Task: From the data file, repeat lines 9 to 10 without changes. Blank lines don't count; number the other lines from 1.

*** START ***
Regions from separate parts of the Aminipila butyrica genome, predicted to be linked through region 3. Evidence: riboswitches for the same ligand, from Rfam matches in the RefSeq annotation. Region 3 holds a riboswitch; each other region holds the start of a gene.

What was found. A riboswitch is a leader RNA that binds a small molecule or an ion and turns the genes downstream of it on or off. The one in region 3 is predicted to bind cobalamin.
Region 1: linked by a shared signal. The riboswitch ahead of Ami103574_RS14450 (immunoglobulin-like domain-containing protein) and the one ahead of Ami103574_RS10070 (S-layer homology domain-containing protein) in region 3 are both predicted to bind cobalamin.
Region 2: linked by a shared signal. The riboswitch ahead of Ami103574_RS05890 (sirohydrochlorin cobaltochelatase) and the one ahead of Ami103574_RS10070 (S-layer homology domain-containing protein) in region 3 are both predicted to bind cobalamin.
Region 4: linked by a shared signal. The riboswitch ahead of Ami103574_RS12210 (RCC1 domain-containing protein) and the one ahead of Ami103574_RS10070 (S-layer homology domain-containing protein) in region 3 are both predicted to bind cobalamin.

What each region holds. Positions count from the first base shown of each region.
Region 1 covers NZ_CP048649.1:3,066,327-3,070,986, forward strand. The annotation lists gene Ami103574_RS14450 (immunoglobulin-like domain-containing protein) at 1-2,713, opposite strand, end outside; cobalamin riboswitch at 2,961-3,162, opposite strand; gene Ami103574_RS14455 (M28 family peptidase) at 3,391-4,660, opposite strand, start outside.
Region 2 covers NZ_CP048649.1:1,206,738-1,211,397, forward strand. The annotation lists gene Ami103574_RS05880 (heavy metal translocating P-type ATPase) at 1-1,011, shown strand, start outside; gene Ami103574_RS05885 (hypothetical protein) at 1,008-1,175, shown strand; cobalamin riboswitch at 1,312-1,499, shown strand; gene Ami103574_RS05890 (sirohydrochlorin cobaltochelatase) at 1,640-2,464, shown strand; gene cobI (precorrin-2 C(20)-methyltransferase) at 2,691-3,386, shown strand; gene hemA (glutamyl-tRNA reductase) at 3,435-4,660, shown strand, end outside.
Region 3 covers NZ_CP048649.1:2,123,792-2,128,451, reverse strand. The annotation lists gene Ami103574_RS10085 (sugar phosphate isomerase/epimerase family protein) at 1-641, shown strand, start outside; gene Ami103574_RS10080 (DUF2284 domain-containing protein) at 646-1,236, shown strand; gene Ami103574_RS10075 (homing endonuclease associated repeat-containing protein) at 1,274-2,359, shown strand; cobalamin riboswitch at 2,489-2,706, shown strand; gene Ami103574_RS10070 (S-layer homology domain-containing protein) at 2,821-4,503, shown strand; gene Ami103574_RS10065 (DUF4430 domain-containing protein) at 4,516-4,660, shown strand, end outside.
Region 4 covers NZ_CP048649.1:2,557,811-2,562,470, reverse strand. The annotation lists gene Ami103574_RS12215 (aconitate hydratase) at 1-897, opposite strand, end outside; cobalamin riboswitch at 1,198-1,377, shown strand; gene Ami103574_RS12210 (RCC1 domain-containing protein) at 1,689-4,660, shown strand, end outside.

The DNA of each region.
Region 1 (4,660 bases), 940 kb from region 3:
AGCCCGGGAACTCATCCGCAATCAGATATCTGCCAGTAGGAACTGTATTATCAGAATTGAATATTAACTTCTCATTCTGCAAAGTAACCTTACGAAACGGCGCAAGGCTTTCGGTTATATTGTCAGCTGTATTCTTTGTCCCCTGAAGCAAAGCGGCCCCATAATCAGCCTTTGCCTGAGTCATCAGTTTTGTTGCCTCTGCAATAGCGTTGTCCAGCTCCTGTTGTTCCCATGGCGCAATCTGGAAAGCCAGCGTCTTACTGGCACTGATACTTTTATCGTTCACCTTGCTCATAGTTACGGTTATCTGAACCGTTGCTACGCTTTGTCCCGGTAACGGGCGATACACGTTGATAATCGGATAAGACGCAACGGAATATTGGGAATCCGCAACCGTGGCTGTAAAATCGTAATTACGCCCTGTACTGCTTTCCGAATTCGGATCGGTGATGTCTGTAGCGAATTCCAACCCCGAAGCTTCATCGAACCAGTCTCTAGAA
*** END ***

Region 3 covers NZ_CP048649.1:2,123,792-2,128,451, reverse strand. The annotation lists gene Ami103574_RS10085 (sugar phosphate isomerase/epimerase family protein) at 1-641, shown strand, start outside; gene Ami103574_RS10080 (DUF2284 domain-containing protein) at 646-1,236, shown strand; gene Ami103574_RS10075 (homing endonuclease associated repeat-containing protein) at 1,274-2,359, shown strand; cobalamin riboswitch at 2,489-2,706, shown strand; gene Ami103574_RS10070 (S-layer homology domain-containing protein) at 2,821-4,503, shown strand; gene Ami103574_RS10065 (DUF4430 domain-containing protein) at 4,516-4,660, shown strand, end outside.
Region 4 covers NZ_CP048649.1:2,557,811-2,562,470, reverse strand. The annotation lists gene Ami103574_RS12215 (aconitate hydratase) at 1-897, opposite strand, end outside; cobalamin riboswitch at 1,198-1,377, shown strand; gene Ami103574_RS12210 (RCC1 domain-containing protein) at 1,689-4,660, shown strand, end outside.